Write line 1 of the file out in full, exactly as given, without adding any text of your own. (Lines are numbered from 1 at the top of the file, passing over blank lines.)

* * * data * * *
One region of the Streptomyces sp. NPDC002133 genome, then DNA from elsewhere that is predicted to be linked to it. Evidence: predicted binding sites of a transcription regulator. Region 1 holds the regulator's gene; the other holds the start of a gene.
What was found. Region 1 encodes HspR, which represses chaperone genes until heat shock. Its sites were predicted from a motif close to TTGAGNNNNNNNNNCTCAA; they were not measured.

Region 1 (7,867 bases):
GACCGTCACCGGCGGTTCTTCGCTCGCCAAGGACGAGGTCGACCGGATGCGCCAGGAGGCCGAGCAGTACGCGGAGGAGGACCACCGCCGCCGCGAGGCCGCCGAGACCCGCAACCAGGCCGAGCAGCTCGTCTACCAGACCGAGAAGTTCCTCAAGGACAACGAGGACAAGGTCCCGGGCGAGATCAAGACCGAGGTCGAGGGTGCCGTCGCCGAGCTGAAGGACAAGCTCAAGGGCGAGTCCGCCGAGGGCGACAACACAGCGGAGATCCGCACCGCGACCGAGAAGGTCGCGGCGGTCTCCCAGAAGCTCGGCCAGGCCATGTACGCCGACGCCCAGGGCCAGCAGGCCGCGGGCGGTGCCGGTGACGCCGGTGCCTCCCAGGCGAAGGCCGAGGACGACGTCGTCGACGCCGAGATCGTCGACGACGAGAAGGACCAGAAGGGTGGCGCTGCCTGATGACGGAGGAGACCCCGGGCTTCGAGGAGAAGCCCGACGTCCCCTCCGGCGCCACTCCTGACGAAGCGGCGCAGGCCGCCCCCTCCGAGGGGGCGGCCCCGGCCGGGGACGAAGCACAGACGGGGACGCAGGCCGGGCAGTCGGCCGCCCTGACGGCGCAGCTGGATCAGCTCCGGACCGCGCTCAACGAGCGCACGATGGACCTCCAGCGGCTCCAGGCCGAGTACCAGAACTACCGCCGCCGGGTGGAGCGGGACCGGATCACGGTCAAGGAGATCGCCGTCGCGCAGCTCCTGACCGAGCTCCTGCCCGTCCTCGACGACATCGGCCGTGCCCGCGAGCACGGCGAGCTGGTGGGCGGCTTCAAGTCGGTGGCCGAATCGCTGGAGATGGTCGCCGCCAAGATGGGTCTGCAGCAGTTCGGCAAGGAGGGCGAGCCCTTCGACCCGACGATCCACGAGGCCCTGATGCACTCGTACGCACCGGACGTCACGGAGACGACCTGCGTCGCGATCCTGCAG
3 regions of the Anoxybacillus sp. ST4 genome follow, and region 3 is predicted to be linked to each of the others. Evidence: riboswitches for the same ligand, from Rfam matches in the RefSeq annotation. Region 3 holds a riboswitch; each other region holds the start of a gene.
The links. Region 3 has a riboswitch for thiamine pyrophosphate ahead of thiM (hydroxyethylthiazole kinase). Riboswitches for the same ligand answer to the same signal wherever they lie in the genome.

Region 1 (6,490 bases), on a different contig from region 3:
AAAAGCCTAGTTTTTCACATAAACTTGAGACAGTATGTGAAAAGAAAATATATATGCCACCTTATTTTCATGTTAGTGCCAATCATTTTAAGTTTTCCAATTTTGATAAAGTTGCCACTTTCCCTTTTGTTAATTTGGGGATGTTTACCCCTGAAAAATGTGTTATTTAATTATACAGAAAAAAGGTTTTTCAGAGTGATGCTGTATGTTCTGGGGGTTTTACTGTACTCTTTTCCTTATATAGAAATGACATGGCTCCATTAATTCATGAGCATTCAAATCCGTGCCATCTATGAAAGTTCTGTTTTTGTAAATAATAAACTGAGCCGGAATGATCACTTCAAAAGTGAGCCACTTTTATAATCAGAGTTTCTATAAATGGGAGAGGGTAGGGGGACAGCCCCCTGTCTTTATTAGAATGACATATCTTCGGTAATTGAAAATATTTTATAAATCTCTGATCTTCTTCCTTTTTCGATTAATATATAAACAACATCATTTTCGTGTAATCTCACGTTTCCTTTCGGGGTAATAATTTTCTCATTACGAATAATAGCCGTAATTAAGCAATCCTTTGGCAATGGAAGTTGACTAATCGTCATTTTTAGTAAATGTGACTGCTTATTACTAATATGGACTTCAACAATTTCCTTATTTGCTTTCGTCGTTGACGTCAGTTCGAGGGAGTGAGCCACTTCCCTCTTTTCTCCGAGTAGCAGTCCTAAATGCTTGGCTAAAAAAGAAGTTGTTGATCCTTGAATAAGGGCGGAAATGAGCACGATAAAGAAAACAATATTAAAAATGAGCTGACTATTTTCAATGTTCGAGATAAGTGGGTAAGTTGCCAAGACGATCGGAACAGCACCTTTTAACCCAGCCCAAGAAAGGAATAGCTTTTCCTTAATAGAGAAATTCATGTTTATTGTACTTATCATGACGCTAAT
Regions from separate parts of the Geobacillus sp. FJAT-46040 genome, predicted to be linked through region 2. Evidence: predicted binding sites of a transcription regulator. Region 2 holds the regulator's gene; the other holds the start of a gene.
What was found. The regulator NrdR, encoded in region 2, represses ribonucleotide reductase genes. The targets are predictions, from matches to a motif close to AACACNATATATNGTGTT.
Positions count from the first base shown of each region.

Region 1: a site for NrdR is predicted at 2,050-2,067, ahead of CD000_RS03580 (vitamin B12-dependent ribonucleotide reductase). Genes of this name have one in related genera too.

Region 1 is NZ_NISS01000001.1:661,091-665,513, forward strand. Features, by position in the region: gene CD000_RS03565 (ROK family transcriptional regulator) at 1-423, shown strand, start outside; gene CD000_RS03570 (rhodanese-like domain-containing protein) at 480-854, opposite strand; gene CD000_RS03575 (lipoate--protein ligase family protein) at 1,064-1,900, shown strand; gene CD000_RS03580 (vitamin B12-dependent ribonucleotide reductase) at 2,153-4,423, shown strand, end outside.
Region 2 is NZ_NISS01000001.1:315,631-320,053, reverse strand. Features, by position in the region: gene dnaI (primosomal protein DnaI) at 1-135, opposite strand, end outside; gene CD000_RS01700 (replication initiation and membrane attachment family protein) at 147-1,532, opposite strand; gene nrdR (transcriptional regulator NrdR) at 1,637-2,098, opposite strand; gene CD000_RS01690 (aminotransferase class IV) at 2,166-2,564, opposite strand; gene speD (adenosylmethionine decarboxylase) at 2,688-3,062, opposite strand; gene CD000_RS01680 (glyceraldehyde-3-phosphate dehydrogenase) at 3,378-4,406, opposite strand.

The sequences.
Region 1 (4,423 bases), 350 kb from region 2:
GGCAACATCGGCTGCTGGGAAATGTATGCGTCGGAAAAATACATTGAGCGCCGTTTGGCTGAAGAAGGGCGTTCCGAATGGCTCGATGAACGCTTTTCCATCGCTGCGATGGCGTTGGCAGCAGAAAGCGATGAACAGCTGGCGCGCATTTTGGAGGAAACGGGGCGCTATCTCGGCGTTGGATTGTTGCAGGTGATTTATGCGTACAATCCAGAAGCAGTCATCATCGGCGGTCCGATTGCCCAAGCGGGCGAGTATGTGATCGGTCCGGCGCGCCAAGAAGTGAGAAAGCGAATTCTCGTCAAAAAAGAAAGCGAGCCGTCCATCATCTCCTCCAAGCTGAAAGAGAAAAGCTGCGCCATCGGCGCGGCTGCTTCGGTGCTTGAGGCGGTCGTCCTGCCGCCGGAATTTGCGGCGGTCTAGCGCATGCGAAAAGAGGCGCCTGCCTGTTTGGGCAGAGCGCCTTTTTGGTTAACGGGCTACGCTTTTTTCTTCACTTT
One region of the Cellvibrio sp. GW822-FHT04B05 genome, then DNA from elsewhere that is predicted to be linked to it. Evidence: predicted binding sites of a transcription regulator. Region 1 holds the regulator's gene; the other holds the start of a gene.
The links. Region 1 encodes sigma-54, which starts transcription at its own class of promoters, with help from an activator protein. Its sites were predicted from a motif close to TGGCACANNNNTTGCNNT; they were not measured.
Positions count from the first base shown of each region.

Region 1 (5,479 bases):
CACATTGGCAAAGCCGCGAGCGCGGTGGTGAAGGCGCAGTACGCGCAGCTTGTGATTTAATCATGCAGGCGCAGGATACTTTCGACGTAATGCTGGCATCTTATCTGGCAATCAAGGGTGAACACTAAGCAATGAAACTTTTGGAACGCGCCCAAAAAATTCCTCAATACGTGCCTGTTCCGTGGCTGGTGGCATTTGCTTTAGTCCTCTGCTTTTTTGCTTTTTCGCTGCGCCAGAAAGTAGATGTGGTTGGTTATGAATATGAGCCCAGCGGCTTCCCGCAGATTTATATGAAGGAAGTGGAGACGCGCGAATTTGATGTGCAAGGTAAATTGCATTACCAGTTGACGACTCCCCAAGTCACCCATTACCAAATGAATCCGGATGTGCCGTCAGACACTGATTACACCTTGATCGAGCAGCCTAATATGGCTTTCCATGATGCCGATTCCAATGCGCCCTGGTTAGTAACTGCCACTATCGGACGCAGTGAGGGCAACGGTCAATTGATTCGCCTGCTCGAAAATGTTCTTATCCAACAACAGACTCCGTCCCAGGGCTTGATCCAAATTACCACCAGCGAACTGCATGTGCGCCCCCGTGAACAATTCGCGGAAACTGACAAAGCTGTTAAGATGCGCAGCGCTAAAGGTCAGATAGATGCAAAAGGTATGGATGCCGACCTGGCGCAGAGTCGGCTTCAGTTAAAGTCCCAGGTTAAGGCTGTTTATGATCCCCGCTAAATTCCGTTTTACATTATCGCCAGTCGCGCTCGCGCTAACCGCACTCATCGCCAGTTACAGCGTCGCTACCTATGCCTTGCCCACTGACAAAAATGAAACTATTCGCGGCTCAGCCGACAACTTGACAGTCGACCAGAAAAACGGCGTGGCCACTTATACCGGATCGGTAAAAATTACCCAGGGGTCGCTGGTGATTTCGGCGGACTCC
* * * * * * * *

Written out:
One region of the Streptomyces sp. NPDC002133 genome, then DNA from elsewhere that is predicted to be linked to it. Evidence: predicted binding sites of a transcription regulator. Region 1 holds the regulator's gene; the other holds the start of a gene.